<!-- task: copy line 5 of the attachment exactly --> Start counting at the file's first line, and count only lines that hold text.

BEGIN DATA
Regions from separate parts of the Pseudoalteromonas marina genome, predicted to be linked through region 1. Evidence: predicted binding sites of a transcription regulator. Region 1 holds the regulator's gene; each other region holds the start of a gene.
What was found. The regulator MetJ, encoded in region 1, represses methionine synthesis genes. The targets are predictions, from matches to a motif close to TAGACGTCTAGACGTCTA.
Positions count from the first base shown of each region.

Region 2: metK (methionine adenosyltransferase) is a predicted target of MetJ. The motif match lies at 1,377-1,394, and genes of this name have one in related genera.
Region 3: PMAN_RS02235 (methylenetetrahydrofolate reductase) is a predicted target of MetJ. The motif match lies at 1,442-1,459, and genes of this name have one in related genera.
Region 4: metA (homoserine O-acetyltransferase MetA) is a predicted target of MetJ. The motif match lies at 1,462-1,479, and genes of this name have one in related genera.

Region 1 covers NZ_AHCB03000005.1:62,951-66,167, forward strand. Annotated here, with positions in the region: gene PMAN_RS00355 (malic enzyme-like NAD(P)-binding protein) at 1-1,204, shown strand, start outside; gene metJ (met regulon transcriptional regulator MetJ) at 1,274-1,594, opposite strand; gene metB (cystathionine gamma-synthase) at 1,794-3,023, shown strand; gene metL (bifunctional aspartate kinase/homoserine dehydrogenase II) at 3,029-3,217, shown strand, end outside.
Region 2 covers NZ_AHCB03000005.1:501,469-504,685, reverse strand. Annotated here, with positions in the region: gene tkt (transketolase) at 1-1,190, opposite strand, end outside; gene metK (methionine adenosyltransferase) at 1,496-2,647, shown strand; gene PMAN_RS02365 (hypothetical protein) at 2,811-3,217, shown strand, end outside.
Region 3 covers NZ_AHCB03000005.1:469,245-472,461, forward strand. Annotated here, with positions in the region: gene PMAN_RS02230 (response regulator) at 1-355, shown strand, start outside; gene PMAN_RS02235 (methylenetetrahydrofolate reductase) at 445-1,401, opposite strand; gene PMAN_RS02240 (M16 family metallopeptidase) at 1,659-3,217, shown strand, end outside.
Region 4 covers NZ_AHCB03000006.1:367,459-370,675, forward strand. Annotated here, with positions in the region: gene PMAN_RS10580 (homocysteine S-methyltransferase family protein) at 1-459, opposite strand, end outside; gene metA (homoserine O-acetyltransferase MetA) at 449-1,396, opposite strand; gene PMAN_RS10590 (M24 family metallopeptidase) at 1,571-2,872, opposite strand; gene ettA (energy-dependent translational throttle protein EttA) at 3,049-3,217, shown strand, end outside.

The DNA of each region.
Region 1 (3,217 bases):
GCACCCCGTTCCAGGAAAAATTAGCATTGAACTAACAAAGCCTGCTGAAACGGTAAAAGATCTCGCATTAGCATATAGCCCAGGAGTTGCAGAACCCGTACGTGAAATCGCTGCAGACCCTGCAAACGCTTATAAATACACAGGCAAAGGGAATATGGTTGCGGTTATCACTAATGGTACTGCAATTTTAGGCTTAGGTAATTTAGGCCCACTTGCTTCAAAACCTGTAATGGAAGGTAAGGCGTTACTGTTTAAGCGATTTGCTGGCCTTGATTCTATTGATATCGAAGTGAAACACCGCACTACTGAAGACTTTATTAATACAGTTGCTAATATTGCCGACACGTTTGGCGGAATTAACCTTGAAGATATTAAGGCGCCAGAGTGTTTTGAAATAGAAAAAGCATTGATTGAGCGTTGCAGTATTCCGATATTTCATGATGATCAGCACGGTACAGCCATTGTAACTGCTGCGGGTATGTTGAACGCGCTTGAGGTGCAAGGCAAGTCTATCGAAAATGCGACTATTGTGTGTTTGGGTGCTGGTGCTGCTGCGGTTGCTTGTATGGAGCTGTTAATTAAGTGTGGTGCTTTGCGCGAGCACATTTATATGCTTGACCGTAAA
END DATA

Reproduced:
Region 3: PMAN_RS02235 (methylenetetrahydrofolate reductase) is a predicted target of MetJ. The motif match lies at 1,442-1,459, and genes of this name have one in related genera.